By Jared Diamond
I didn't realize it at the time, but I picked up this book almost exactly a year after I started reading Jared Diamond's previous work, Guns, Germs, and Steel. In a lot of ways, Collapse is the converse of that book--where GGS examines the environmental factors contributing to societal success, Collapse looks at reasons for societal failure. I found it to be a good read--Diamond writes in a very clear, easy-to-understand style--if, perhaps, a bit distressing. Finishing it found me left with a greater sense that I ought to do my part in living an environmentally responsible life, though I suppose in all honesty it remains to be seen whether or not that will last.
Started: 4/14/2006 | Finished: 6/17/2006
The Lake House
I'm actually a little surprised at this movie. The people responsible for marketing this movie have managed to promote a science fiction story as a romance so effectively that it managed to grab the number four weekend box-office slot. Yes, for those of you who didn't recognize it, a movie about people back and forth across a two-year time gap is science fiction. (If you want to be really nitpicky, I suppose it might be more accurate to classify this one as magic realism.) In fact, it's one of the most cliched science fiction ideas out there: the time travel story. Time travel has been done to death in the SF genre, from Robert Heinlein to Back to the Future. For me, the main problem of this movie is that it didn't do its homework well enough to avoid the rather huge plot holes. See, a person writing a time travel story has to make up his mind whether or not the past (and, therefore, the future) can be changed. He has to pick one and stick to it, otherwise the inconsistencies will eventually bother the attentive viewer enough to overshadow whatever may have been done right. That's where I'm at with The Lake House. Not to say there weren't other problems. Keanu still can't act. I mean, he's gotten much better over the past ten years or so, to the point where he's quite believable as long as he doesn't talk. And Sandra Bullock actually has much better acting chops than she gets credit for, which I largely attribute to the fact that she's so annoyingly typecast. The film also tended to drag in spots due to its over-reliance on voiceover and brooding close-ups of the leads--and the attempts of the director to get away from those elements were mostly quite clumsy. Despite all that, I still felt like there was some underlying heart to the film, some touching nugget of romance to it. And I felt like that for about 15 minutes after the end, at which point all of the "Why didn't she..." questions started occurring to me and Juliette. It really killed whatever good feeling I had about the film. Still, it does leave me hopeful for future forays into speculative genres, hopefully by better writers.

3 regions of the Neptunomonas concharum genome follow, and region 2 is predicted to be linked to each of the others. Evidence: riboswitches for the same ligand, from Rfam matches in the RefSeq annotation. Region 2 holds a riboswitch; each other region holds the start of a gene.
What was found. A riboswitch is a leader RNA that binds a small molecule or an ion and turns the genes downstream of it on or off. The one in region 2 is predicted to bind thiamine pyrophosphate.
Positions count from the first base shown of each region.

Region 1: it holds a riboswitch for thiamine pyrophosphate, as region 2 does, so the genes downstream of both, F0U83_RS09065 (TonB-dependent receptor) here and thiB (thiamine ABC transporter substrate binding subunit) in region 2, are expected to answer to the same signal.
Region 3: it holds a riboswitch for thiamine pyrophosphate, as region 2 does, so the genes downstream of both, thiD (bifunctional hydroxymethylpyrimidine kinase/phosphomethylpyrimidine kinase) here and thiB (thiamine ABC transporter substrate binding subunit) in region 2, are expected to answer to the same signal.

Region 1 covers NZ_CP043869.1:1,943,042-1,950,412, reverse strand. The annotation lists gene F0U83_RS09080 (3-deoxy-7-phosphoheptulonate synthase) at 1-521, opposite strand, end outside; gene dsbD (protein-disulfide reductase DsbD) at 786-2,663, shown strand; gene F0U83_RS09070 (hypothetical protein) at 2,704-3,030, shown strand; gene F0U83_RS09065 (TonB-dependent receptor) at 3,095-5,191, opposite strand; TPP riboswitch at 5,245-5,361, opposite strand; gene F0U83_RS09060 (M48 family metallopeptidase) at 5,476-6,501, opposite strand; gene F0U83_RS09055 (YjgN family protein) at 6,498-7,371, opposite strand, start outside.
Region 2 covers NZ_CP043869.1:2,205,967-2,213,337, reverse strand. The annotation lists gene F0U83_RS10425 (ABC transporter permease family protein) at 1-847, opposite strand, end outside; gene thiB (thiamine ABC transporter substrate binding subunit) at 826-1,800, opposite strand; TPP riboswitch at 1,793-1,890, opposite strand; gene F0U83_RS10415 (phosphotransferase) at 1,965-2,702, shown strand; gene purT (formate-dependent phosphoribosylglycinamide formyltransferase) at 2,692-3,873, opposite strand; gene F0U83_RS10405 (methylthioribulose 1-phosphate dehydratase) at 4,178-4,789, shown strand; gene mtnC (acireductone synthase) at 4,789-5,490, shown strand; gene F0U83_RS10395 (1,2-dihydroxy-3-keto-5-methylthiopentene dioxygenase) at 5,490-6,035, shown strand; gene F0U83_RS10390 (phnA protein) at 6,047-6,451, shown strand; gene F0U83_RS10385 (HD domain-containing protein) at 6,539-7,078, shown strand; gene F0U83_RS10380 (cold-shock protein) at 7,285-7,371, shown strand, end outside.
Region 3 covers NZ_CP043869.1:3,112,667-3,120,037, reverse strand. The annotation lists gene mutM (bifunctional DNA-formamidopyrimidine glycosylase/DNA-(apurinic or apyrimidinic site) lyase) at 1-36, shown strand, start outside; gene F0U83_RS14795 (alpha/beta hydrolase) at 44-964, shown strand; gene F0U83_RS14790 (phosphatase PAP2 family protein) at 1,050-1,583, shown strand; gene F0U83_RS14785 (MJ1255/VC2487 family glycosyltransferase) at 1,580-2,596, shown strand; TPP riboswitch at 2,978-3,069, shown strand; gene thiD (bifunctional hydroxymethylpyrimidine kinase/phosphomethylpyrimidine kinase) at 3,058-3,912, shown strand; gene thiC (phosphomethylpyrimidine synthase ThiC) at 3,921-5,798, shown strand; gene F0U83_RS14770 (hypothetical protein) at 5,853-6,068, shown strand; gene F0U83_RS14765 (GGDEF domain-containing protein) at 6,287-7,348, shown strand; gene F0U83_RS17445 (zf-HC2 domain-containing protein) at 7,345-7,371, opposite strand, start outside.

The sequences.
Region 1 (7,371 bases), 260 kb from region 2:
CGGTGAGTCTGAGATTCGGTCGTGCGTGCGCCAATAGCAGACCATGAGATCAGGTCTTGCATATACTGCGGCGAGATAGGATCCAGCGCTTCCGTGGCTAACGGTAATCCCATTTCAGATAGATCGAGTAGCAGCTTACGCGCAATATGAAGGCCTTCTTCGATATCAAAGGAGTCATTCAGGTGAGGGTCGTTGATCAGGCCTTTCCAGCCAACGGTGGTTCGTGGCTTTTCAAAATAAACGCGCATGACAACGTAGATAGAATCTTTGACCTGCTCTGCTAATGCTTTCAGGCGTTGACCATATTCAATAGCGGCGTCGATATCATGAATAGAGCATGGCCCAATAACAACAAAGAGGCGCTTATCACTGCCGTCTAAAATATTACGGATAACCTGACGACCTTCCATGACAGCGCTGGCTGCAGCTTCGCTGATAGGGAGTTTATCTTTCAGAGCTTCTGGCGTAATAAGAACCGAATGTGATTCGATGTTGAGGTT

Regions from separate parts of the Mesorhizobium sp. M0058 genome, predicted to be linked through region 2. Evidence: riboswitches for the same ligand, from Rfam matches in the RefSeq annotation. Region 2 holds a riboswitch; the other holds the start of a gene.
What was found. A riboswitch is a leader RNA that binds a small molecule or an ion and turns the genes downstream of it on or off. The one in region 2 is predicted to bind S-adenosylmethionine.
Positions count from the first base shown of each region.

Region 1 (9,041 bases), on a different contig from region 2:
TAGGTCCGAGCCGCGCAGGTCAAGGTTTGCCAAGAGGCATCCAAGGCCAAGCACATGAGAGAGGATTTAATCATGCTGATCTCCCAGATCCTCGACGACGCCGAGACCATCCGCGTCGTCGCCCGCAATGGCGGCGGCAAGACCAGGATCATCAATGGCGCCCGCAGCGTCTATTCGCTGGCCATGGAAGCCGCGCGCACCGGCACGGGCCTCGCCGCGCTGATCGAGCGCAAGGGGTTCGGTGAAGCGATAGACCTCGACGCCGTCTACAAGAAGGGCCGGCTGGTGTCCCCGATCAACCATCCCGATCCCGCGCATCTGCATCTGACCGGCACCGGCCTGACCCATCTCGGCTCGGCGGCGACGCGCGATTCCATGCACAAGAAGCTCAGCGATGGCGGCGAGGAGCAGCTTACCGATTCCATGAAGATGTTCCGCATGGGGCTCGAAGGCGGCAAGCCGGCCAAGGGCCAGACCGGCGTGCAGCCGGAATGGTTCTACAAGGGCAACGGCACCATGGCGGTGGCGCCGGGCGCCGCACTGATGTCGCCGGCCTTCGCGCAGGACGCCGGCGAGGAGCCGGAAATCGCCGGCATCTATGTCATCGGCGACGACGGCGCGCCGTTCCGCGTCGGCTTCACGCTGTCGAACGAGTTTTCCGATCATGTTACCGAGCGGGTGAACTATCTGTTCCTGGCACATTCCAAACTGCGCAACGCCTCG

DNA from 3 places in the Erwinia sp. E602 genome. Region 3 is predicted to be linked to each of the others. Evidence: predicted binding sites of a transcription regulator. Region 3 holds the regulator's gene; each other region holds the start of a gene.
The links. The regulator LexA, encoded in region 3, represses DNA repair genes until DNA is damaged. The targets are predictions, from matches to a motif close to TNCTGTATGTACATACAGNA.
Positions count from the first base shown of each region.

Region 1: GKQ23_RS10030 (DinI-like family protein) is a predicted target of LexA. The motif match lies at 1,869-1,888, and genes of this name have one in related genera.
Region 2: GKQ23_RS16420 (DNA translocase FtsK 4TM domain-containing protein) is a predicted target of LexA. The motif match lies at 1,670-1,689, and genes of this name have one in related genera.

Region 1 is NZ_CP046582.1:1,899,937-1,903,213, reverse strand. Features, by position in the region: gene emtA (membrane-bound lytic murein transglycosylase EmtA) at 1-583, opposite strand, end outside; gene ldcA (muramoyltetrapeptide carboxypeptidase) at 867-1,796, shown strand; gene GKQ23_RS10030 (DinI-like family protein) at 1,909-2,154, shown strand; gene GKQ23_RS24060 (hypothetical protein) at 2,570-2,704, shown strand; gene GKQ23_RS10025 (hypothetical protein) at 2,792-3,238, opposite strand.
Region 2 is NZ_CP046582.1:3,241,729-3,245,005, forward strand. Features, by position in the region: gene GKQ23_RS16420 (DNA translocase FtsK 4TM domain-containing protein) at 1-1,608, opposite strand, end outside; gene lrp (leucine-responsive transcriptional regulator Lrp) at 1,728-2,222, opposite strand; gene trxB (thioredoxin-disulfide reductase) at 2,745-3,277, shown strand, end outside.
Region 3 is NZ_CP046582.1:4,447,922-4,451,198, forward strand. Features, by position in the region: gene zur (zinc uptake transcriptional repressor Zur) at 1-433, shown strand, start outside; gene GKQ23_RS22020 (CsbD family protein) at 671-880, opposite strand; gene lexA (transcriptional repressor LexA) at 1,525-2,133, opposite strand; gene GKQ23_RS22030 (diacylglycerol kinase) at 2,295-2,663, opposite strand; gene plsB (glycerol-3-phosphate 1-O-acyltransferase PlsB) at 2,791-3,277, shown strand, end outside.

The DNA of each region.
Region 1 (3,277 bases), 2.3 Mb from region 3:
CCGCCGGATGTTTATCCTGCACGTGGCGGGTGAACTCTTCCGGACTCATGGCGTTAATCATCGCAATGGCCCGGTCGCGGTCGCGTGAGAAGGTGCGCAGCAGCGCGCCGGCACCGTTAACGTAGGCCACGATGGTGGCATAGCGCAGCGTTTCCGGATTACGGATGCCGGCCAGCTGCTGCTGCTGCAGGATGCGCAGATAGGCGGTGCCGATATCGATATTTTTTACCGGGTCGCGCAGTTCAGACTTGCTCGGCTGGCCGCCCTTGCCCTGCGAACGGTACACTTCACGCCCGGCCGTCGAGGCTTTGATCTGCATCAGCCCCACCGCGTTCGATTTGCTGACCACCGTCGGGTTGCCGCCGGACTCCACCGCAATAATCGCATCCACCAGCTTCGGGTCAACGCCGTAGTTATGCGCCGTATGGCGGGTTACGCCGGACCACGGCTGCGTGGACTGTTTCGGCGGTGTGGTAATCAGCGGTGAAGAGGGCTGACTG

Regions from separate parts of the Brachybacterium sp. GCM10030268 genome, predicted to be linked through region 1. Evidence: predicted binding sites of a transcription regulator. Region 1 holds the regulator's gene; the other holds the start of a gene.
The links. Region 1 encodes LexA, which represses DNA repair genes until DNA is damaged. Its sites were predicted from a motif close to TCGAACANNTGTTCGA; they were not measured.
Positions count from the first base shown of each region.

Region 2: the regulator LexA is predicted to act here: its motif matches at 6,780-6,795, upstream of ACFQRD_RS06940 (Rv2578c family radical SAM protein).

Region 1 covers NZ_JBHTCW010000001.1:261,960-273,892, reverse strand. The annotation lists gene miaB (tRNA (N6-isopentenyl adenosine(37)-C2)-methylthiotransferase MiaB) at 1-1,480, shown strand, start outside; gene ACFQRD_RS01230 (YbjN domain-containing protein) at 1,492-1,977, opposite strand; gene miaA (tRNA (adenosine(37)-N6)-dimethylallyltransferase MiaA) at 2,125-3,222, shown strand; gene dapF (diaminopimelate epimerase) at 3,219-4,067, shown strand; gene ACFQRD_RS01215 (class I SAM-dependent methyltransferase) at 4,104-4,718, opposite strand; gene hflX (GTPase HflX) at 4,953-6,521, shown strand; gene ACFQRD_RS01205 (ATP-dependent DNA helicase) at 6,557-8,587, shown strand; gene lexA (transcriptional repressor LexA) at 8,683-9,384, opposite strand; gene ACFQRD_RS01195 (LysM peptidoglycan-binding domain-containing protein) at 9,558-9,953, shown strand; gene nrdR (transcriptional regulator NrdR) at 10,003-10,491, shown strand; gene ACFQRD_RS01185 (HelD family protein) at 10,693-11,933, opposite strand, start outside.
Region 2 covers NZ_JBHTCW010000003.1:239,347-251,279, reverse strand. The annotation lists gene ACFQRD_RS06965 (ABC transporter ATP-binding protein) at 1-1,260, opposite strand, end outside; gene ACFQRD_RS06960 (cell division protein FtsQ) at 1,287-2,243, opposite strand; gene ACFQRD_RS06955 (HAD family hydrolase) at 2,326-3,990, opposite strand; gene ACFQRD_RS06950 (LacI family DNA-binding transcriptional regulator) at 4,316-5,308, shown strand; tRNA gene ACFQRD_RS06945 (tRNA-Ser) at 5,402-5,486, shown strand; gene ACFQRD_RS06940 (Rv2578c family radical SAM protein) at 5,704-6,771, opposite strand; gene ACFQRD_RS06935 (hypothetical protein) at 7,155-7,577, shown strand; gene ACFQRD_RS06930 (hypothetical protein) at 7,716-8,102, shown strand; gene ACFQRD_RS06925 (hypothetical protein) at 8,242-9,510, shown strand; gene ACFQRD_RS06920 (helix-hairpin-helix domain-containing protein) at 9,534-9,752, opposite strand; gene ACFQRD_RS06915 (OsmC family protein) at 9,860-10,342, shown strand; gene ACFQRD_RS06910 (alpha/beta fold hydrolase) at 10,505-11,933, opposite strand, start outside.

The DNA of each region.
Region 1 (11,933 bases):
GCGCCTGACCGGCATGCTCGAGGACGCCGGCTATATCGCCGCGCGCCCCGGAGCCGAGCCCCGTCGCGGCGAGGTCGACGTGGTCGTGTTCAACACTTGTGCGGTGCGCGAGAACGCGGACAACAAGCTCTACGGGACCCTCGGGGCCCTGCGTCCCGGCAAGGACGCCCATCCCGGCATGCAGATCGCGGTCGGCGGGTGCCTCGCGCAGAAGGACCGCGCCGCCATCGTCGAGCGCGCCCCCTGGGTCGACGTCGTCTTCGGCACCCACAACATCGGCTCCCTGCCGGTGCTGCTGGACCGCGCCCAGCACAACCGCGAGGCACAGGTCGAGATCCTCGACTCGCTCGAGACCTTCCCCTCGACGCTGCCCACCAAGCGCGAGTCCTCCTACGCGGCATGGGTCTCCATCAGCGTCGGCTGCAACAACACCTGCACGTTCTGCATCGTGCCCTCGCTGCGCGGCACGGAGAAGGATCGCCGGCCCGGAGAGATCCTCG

Viewed: 6/15/2006 | Released: 6/15/2006 | Score: C
This movie is being marketed as a romantic comedy. I'm not sure that's very accurate. True, there are a number of very funny moments but, even so, I'm not sure I'd call it a comedy. Have you ever been present when one of your friends was fighting with his or her spouse? Then you'll recognize the feeling of discomfort I had through much of the first half of this film. More than that, though, it made me sad. It was just a little too close to home for me to find it funny. Now, before you go sending me recommendations for a marriage counselor, let me just say that Juliette and I are in no danger of breaking up. Like every couple, though, we do occasionally have fights. Of course, we communicate well and share responsibility pretty equally, so our fights are less consequential than the ones in this movie and get resolved relatively quickly, but the themes in the arguments between Gary (Vince Vaughn) and Brooke (Jennifer Aniston) were very familiar. I think they'd be familiar to a lot of people--in fact, I think that's something that the filmmakers were counting on. All this, combined with the palpable chemistry between Aniston and Vaughn, made it just too real for me. So, yeah, I can't really call it a comedy. I will say, though, that this movie featured probably the best acting I've seen out of either of the leads. And, as I mentioned before, there are comedic scenes. I thought Jon Favreau was hilarious and Juliette liked Jason Bateman. Anyway, I thought this film was good, but if you're looking for a nice, light movie to bring a date to, you might want to consider seeing something else.
Viewed: 6/2/2006 | Released: 6/1/2006 | Score: B